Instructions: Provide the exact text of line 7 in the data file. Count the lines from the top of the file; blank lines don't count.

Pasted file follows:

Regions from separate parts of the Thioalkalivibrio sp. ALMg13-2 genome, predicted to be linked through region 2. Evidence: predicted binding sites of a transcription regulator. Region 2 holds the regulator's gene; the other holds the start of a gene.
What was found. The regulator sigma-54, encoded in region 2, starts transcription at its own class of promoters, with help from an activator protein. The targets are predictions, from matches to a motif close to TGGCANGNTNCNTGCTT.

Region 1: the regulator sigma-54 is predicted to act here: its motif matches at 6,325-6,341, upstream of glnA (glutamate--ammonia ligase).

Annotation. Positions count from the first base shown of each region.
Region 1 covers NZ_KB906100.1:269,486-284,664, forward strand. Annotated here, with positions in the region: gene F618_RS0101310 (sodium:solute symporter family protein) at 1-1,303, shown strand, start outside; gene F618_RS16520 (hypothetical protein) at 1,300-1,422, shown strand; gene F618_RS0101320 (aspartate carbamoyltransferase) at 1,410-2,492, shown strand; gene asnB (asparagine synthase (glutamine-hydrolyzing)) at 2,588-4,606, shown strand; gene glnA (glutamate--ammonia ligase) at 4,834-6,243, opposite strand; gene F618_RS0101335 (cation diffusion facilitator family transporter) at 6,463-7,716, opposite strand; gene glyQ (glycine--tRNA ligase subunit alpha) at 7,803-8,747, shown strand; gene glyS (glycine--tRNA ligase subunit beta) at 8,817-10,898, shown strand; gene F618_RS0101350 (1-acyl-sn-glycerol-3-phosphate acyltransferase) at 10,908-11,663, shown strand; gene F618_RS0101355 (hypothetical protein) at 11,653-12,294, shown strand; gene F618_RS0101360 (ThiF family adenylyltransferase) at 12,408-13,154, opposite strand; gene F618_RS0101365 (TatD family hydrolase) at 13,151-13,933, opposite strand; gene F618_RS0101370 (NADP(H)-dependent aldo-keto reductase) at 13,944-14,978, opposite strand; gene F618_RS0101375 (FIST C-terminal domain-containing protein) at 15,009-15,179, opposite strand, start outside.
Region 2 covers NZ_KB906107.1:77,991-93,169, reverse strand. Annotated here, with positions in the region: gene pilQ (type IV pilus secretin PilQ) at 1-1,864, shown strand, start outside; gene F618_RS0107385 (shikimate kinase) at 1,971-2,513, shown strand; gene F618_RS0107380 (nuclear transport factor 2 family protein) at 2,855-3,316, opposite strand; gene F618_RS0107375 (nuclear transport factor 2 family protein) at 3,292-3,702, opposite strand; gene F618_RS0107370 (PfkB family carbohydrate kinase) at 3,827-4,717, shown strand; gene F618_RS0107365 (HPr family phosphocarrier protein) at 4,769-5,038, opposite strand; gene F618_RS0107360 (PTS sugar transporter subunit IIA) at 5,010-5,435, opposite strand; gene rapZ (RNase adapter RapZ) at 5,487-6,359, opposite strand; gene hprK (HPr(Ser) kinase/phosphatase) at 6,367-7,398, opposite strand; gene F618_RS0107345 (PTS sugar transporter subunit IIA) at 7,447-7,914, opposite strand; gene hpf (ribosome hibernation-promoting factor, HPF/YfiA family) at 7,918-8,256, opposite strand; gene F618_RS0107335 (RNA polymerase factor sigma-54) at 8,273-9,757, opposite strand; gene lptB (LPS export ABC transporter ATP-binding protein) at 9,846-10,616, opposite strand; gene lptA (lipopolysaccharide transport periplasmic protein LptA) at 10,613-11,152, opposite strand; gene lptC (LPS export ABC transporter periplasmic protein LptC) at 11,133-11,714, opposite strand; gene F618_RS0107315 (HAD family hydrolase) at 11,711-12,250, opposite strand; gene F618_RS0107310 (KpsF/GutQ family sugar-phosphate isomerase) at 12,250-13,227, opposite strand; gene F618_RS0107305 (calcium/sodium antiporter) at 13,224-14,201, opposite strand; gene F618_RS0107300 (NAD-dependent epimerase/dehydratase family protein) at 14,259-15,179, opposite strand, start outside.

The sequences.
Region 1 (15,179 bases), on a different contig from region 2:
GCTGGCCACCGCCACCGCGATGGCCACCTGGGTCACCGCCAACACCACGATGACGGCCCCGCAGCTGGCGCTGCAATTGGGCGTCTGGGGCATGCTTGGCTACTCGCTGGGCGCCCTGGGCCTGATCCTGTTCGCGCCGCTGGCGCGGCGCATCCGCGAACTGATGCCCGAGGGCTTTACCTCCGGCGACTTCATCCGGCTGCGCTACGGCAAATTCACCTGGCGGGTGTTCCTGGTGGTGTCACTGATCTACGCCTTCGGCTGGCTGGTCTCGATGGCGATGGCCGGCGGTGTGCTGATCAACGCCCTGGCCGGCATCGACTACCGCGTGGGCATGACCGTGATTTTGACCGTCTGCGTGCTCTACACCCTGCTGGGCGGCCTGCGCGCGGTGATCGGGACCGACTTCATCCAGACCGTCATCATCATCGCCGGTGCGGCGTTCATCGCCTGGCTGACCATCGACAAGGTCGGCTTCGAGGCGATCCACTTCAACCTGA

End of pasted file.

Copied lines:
The sequences.